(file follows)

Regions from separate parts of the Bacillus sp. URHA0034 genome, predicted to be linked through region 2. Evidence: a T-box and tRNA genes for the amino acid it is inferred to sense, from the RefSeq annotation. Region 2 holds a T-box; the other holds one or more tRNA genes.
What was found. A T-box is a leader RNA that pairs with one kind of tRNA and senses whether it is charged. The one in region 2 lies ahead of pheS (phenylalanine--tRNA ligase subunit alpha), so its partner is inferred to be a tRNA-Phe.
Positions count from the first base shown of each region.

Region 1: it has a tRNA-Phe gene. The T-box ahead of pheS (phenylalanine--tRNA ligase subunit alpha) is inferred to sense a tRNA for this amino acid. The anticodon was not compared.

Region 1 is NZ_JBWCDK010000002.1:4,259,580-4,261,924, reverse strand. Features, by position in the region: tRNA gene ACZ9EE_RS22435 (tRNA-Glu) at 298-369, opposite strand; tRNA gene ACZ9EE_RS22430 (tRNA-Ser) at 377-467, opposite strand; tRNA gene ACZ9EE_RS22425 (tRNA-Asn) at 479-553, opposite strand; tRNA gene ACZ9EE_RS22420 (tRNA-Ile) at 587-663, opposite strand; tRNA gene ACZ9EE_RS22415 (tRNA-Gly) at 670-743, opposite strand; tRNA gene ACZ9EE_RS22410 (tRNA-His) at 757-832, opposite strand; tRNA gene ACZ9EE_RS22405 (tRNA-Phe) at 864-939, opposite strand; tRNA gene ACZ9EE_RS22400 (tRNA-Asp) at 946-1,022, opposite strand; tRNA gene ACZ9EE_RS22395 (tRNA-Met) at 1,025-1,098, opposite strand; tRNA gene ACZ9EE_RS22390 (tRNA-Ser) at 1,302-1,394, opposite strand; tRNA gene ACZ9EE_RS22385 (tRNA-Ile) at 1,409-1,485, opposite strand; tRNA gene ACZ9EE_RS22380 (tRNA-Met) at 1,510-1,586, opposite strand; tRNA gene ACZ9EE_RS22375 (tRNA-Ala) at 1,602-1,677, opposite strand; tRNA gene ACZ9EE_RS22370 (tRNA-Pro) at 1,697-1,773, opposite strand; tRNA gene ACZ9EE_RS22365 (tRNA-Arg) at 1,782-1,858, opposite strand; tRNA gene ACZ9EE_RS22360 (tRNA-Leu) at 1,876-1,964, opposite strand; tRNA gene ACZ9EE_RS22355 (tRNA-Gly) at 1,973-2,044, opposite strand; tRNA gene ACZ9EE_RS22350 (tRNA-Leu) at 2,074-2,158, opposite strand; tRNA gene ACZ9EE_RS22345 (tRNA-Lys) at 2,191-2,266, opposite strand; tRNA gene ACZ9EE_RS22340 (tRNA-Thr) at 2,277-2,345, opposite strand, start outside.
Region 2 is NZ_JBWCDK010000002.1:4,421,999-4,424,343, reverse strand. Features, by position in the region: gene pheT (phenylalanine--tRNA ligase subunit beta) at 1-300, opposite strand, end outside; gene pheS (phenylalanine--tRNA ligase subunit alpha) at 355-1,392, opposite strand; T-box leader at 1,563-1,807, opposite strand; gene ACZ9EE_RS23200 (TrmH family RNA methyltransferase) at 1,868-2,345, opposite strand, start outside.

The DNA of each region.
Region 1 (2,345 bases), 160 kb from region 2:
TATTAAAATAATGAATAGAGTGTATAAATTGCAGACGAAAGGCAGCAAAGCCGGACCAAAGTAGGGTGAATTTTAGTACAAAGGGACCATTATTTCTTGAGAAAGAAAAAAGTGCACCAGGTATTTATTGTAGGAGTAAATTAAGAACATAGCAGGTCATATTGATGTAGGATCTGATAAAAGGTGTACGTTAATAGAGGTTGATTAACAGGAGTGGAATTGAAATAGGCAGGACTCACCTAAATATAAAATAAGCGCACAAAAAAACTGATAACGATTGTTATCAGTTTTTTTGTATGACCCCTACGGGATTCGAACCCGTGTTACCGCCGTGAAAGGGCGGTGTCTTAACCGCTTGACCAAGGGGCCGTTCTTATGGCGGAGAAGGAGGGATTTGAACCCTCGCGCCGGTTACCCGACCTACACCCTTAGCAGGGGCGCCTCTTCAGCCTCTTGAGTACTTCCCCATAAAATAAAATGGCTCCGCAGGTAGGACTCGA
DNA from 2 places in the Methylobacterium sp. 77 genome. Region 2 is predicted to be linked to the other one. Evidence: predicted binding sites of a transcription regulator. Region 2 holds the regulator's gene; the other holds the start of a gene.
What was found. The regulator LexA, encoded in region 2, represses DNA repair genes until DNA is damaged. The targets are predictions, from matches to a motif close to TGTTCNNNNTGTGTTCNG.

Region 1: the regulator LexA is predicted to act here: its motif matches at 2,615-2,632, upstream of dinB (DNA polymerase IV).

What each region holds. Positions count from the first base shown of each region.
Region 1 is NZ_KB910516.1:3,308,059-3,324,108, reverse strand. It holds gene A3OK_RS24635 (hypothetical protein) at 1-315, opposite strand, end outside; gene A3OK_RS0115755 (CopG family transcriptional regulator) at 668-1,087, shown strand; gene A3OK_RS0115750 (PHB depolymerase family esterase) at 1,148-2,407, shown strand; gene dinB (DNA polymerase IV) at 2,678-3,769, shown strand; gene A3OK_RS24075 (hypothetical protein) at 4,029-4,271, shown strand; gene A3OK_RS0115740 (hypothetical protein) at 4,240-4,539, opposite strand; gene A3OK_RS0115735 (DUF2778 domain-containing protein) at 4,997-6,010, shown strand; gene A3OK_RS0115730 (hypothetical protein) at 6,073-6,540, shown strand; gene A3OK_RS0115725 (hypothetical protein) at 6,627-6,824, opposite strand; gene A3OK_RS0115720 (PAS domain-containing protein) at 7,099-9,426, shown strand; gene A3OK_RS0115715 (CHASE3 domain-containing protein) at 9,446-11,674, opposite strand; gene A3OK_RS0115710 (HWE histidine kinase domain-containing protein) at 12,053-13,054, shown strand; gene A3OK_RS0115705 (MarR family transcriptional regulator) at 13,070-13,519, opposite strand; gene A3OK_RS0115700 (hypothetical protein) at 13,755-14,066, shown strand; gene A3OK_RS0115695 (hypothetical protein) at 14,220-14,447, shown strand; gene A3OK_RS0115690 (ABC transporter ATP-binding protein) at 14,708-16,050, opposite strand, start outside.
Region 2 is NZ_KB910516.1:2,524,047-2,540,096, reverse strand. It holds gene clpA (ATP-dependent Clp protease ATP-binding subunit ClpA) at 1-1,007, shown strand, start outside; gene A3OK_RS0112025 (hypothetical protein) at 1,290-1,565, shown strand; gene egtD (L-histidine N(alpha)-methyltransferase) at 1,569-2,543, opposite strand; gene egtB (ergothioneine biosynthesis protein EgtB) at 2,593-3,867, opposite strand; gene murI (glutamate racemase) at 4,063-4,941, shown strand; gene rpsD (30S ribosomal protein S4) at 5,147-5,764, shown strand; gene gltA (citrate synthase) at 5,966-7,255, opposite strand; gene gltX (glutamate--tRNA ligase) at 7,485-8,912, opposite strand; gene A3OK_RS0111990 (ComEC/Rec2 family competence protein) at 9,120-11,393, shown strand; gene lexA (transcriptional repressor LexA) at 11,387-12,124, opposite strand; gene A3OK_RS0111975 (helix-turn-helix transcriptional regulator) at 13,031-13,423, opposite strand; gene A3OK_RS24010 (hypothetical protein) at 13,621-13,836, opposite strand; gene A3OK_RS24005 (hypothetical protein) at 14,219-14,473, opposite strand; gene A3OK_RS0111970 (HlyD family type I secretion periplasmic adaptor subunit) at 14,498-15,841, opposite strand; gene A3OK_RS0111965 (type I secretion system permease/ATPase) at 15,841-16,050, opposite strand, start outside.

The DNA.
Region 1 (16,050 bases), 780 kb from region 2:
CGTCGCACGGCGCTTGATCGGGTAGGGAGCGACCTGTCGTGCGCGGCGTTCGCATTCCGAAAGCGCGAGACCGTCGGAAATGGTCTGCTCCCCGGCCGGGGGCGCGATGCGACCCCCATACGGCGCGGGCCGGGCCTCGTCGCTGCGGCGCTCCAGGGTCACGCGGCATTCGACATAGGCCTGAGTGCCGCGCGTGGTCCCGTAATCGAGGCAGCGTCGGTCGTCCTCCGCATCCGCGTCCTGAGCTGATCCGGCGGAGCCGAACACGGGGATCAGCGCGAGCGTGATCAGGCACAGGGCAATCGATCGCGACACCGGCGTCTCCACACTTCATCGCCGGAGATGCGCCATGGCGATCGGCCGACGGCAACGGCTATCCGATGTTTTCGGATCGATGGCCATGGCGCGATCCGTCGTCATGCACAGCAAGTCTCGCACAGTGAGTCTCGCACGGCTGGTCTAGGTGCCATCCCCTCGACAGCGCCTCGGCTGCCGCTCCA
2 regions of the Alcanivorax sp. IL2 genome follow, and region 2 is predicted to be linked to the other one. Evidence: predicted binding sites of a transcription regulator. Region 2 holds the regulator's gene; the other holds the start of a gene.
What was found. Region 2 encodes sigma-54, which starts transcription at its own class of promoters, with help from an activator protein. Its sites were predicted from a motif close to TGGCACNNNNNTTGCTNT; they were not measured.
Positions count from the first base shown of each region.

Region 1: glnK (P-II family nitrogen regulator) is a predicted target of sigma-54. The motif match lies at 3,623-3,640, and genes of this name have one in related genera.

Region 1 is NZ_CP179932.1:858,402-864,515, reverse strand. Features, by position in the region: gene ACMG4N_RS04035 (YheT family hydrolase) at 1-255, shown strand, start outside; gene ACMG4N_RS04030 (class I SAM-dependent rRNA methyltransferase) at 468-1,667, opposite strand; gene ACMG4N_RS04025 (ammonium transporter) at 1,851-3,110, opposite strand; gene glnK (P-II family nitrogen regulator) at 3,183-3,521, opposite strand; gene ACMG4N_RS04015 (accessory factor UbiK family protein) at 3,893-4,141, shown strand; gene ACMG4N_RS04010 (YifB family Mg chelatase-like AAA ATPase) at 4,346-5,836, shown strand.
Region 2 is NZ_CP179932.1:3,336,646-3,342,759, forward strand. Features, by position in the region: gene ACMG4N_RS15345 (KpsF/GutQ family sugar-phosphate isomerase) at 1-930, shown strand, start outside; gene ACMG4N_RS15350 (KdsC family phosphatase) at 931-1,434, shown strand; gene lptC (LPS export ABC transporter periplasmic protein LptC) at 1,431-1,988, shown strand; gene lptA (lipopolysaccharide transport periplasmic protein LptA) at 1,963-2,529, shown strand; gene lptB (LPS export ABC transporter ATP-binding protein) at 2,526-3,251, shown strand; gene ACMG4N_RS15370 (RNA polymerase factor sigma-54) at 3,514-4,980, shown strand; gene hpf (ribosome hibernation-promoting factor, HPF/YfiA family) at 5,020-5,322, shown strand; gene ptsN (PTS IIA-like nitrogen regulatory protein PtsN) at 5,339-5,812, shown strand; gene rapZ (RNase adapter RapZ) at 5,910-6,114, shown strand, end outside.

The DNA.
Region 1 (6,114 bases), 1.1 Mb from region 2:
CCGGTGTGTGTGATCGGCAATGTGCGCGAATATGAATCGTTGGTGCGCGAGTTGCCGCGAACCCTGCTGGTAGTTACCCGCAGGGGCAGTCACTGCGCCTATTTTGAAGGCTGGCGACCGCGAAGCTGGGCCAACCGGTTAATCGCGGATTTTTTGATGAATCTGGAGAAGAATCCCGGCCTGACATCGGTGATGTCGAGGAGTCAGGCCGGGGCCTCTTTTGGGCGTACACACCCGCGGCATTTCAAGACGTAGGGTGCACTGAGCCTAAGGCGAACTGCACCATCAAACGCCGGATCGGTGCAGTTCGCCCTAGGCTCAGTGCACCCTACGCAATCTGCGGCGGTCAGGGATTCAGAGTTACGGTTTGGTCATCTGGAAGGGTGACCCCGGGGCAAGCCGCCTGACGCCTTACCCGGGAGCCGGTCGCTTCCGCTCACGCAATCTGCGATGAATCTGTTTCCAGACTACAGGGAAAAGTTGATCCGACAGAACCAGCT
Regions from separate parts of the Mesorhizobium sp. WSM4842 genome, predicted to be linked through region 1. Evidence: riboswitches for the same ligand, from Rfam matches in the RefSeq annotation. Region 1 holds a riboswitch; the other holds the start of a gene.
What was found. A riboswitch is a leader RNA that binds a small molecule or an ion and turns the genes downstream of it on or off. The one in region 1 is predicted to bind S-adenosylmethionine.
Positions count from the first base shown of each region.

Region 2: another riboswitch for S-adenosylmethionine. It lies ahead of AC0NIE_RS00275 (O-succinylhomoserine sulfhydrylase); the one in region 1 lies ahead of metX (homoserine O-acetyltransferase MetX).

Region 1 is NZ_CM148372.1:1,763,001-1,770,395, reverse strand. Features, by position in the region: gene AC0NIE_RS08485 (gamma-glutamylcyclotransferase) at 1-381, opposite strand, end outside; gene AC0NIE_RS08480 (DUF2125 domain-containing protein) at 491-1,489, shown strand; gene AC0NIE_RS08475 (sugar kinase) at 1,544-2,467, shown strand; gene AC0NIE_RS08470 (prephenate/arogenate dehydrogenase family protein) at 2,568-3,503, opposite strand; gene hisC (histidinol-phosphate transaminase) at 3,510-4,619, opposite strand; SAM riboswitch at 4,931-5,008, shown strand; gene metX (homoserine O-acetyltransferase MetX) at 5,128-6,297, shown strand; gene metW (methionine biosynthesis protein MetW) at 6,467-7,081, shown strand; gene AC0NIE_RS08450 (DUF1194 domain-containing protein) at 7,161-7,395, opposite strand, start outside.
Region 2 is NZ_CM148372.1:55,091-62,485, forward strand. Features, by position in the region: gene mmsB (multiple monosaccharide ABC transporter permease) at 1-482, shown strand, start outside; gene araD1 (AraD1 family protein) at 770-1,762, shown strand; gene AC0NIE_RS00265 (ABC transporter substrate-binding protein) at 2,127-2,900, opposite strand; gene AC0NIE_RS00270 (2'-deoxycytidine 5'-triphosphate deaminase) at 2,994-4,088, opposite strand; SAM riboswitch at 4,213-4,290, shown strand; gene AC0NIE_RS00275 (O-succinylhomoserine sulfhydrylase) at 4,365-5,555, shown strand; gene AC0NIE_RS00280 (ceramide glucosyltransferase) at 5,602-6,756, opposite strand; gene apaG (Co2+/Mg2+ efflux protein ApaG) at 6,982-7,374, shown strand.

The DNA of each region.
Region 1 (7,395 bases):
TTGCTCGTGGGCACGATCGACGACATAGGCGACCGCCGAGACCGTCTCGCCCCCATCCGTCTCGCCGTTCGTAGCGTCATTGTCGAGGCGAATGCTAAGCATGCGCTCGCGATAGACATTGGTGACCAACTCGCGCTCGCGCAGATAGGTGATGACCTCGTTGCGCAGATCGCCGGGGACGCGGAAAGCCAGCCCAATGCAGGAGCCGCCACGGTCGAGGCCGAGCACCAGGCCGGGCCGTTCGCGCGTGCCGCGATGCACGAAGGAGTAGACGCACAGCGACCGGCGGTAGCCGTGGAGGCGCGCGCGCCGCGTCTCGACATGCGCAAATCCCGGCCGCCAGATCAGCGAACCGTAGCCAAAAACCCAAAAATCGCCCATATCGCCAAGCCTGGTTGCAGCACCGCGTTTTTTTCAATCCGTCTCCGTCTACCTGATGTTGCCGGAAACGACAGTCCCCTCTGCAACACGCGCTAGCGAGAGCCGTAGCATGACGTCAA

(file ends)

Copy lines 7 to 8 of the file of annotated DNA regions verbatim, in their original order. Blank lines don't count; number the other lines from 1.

The DNA of each region.
Region 1 (2,345 bases), 160 kb from region 2: